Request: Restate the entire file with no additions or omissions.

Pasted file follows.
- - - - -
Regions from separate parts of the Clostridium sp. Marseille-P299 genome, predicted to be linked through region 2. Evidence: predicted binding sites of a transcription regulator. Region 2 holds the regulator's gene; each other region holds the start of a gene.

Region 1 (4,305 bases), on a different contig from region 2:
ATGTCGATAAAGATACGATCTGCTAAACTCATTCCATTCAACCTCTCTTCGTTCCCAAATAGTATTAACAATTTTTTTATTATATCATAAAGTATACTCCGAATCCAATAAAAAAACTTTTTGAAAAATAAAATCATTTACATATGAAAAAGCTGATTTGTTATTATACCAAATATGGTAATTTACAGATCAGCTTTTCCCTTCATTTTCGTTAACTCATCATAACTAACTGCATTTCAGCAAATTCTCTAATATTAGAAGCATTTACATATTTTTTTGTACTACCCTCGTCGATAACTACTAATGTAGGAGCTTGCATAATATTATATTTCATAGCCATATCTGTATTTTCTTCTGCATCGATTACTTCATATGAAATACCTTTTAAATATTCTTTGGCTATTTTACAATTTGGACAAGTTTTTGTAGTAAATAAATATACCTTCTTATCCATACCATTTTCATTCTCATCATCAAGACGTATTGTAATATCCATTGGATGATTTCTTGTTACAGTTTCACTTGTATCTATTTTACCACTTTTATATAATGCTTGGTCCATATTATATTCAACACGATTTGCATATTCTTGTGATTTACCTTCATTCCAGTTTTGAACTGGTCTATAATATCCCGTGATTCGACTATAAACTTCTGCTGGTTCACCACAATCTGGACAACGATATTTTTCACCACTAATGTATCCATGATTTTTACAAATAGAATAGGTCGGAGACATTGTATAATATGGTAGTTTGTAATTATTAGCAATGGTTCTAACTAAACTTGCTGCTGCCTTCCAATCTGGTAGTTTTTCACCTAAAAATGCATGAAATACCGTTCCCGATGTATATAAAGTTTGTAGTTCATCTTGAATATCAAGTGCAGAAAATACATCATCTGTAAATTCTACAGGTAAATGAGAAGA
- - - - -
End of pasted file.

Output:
Regions from separate parts of the Clostridium sp. Marseille-P299 genome, predicted to be linked through region 2. Evidence: predicted binding sites of a transcription regulator. Region 2 holds the regulator's gene; each other region holds the start of a gene.

Region 1 (4,305 bases), on a different contig from region 2:
ATGTCGATAAAGATACGATCTGCTAAACTCATTCCATTCAACCTCTCTTCGTTCCCAAATAGTATTAACAATTTTTTTATTATATCATAAAGTATACTCCGAATCCAATAAAAAAACTTTTTGAAAAATAAAATCATTTACATATGAAAAAGCTGATTTGTTATTATACCAAATATGGTAATTTACAGATCAGCTTTTCCCTTCATTTTCGTTAACTCATCATAACTAACTGCATTTCAGCAAATTCTCTAATATTAGAAGCATTTACATATTTTTTTGTACTACCCTCGTCGATAACTACTAATGTAGGAGCTTGCATAATATTATATTTCATAGCCATATCTGTATTTTCTTCTGCATCGATTACTTCATATGAAATACCTTTTAAATATTCTTTGGCTATTTTACAATTTGGACAAGTTTTTGTAGTAAATAAATATACCTTCTTATCCATACCATTTTCATTCTCATCATCAAGACGTATTGTAATATCCATTGGATGATTTCTTGTTACAGTTTCACTTGTATCTATTTTACCACTTTTATATAATGCTTGGTCCATATTATATTCAACACGATTTGCATATTCTTGTGATTTACCTTCATTCCAGTTTTGAACTGGTCTATAATATCCCGTGATTCGACTATAAACTTCTGCTGGTTCACCACAATCTGGACAACGATATTTTTCACCACTAATGTATCCATGATTTTTACAAATAGAATAGGTCGGAGACATTGTATAATATGGTAGTTTGTAATTATTAGCAATGGTTCTAACTAAACTTGCTGCTGCCTTCCAATCTGGTAGTTTTTCACCTAAAAATGCATGAAATACCGTTCCCGATGTATATAAAGTTTGTAGTTCATCTTGAATATCAAGTGCAGAAAATACATCATCTGTAAATTCTACAGGTAAATGAGAAGA